Having to wait until February for the fourth season of ABC’s Lost to premiere was frustrating, but the result has been far from disappointing.
The show began its run in 2004. Lost chronicles the experiences of a group of people stranded on an unknown tropical island after their plane, Oceanic Air flight 815, crashed.
The lush foliage and flawless beaches seem straight out of a Sandals commercial – which makes sense, as the show calls Hawaii home.
The survivors consist of a con man, a doctor, a convict, a drug addict, a man who was unable to walk before landing on the island and several other social outcasts.
The viewers learn more about each of the characters’ pasts through flashbacks as the island works its miracle on them. The drug addict gets clean, the wheelchair-bound man walks, the con man and convict get clean slates, and the doctor, whose personal life had fallen apart, gets to be respected as a leader.
Throughout the first three seasons, the survivors discover that they are not the first to land on the island and that they are not alone.
Various bunkers filled with video and computer equipment lead to the discovery of the Dharma Initiative – a group of scientists who were using the island as a base for research of a mysterious nature. Another group of people still dwell on the island. They are known as “The Others.”
While surviving various run-ins with The Others, as well as a smoke monster and polar bears, things only get stranger when the Oceanic company meets survivors from the tail end of their crash.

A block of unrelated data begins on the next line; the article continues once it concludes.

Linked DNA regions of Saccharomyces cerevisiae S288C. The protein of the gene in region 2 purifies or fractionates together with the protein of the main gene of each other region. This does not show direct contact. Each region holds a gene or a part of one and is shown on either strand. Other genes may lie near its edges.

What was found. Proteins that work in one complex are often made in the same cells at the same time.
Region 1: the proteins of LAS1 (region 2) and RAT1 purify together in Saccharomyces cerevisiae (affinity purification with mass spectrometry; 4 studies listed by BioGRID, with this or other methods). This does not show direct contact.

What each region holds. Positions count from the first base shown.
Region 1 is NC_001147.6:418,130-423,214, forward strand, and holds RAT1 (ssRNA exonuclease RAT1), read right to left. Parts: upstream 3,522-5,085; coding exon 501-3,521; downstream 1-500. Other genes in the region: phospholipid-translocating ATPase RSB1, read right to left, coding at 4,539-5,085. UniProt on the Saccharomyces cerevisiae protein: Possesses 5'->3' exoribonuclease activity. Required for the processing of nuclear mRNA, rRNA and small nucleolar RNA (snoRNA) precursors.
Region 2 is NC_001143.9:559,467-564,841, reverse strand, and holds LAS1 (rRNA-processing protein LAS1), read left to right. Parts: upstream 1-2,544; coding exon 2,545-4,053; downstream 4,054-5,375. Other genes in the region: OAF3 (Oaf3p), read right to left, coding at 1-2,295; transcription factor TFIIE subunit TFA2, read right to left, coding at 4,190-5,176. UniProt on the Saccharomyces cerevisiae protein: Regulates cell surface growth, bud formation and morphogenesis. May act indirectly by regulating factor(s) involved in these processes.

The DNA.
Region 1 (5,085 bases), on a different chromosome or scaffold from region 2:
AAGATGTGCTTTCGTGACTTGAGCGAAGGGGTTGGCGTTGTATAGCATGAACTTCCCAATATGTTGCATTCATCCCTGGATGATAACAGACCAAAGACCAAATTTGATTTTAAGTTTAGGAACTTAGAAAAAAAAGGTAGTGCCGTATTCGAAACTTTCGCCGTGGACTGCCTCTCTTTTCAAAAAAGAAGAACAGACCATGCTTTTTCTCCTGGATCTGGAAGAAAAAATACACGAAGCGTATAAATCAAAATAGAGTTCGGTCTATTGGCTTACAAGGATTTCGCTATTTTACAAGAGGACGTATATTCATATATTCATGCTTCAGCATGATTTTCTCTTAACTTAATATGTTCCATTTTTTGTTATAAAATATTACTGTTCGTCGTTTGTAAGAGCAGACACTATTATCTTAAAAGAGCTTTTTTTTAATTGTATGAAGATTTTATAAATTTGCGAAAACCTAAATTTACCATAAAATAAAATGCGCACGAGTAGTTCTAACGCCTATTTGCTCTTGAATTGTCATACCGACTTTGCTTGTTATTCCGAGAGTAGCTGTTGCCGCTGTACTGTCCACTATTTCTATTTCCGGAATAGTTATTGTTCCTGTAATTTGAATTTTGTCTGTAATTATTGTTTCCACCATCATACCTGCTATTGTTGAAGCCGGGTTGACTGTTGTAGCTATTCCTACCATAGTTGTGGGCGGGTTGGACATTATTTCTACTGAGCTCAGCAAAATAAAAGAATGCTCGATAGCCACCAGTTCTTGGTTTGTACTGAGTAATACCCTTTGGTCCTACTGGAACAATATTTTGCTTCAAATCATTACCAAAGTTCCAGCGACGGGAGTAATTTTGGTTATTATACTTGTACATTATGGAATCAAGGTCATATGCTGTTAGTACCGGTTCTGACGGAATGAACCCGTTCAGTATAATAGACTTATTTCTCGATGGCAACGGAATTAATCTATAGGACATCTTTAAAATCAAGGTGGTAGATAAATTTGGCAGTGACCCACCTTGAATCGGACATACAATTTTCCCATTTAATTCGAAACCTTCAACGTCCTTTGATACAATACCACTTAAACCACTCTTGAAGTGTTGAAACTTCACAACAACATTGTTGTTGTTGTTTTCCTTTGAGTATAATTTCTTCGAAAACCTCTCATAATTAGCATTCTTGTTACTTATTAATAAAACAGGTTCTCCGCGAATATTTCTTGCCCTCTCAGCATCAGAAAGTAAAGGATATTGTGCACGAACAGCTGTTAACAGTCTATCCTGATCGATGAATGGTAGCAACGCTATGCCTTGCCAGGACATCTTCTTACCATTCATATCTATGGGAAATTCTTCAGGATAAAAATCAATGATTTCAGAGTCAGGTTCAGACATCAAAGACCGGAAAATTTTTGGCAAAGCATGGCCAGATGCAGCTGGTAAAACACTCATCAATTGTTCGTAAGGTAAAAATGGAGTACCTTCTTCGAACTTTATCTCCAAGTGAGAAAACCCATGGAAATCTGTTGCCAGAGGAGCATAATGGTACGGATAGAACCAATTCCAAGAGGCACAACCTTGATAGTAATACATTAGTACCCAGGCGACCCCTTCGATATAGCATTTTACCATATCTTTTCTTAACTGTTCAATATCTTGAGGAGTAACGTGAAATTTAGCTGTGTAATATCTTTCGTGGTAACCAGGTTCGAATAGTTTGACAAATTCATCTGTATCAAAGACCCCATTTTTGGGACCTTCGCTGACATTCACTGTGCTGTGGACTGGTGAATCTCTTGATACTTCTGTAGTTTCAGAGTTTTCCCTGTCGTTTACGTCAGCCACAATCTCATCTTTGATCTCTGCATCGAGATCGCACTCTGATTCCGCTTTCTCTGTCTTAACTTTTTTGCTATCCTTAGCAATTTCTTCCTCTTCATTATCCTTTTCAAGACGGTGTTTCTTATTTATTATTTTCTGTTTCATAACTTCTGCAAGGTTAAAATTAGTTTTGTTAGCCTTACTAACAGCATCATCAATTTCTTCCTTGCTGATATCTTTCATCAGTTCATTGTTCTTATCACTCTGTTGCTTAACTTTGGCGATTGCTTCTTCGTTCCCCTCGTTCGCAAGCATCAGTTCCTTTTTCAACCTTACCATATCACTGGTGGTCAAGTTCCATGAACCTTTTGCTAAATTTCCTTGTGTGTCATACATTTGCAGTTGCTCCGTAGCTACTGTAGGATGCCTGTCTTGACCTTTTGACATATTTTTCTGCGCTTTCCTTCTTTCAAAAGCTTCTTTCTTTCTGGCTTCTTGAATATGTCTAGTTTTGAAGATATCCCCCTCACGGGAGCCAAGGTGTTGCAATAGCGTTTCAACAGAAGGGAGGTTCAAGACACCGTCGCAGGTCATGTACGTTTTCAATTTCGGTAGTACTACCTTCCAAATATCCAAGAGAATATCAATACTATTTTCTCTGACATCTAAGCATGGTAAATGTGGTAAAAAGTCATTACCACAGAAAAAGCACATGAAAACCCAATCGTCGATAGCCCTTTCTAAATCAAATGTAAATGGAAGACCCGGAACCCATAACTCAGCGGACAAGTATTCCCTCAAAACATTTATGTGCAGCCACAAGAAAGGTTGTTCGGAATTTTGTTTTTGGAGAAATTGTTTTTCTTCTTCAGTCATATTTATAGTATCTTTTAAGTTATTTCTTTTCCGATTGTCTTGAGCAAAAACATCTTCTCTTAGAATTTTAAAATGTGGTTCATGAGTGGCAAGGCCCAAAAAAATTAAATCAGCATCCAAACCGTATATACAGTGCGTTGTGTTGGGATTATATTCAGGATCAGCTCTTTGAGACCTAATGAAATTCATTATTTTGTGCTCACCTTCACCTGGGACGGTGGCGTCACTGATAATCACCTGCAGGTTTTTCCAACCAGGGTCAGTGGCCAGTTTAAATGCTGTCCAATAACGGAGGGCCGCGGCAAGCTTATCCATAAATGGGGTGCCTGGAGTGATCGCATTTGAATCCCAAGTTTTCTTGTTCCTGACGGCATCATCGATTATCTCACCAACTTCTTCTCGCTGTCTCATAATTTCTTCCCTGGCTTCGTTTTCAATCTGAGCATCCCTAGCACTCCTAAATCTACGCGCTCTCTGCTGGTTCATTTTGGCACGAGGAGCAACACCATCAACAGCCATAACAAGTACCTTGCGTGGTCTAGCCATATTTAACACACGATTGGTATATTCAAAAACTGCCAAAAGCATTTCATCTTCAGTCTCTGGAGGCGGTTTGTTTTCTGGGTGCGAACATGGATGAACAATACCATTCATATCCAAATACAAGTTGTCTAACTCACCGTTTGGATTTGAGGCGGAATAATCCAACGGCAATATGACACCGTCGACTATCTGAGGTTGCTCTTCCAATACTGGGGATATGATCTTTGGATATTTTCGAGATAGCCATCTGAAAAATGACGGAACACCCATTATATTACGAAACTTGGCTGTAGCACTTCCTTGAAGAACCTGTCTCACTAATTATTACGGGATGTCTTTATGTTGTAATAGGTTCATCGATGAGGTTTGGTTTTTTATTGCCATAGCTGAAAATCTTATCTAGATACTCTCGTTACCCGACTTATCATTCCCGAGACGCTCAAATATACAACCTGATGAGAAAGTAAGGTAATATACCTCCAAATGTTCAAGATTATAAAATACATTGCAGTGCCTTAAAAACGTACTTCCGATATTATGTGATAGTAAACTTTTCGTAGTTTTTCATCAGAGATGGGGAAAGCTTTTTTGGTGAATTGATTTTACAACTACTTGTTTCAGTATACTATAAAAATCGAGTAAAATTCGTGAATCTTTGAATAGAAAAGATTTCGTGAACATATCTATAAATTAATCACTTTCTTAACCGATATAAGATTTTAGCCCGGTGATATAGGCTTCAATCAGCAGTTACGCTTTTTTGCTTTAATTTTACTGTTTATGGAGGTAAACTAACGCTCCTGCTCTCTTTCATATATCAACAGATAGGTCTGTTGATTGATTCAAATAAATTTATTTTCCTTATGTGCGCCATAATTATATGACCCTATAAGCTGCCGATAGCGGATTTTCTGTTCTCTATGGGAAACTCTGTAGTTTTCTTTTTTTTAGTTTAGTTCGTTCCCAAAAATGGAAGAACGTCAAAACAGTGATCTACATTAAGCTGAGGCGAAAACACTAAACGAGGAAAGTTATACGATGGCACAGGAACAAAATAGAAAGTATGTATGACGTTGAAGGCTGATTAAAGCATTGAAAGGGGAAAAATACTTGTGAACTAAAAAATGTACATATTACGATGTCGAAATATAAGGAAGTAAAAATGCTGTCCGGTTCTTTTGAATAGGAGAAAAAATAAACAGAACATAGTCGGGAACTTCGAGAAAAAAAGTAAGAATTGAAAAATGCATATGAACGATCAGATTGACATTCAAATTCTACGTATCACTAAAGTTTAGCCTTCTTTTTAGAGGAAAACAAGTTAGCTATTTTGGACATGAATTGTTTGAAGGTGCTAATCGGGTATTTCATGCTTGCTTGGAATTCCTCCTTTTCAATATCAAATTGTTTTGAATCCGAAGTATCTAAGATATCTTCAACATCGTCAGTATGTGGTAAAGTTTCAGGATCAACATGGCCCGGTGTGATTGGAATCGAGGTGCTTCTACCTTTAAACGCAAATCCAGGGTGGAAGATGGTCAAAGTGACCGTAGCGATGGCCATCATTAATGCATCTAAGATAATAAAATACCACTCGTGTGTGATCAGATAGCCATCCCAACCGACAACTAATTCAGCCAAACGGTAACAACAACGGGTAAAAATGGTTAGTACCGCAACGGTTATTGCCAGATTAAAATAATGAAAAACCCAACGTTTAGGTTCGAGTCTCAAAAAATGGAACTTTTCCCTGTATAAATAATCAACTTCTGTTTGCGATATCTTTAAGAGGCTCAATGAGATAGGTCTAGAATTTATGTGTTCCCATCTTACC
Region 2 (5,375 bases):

After several catastrophes involving capture by The Others and fights between the two factions of Oceanic survivors, the remaining survivors continue to live life on the beach with the hope of being rescued.
There is birth. There is death. There is a broken, ancient radio that just doesn’t seem to want to work.
Eventually, a strange woman lands in the woods with a parachute and a working radio. She claims to be from a boat floating offshore. There is a constant signal being emitted from the island that keeps her from being able to call out. The catch is that to turn the signal off, someone must dive to the bottom of the ocean, climb into a structure built by The Others, and turn off the signal by hand.
A man with the unwanted ability to see snippets of the future tells the recovered drug addict that he must do it, and that he will die.
The first episode of the fourth, and newest, season of Lost aired Jan. 31.
In addition to the usual flashbacks, this season offers character insight via brief flashes of the future.
The theme of the season concerns the Oceanic Six: six people who were rescued from the island by the owners of the aforementioned boat. The question is, which survivors have been rescued? Thus far, because of flash-forwards, the viewers know that Hurley, Jack (the doctor), Kate, and Sayid are among the rescued.
The catch is that in the future, most of them seem to realize that they weren’t supposed to leave the island.
So far, the group of survivors has split in two: those who wish to leave the island and those who do not.
The first three episodes have been enrapturing enough to leave viewers longing for the next episode immediately afterward.
With the end of the writers’ strike, Lost fans can look forward to 13 episodes this season instead of eight, according to tv.ign.com.
Although it may be difficult to catch on to Lost at this point in the show, it’s definitely worth trying. Full-length episodes and synopses can be found at abc.com. The show may sound ridiculous on paper, but it is convincing in action.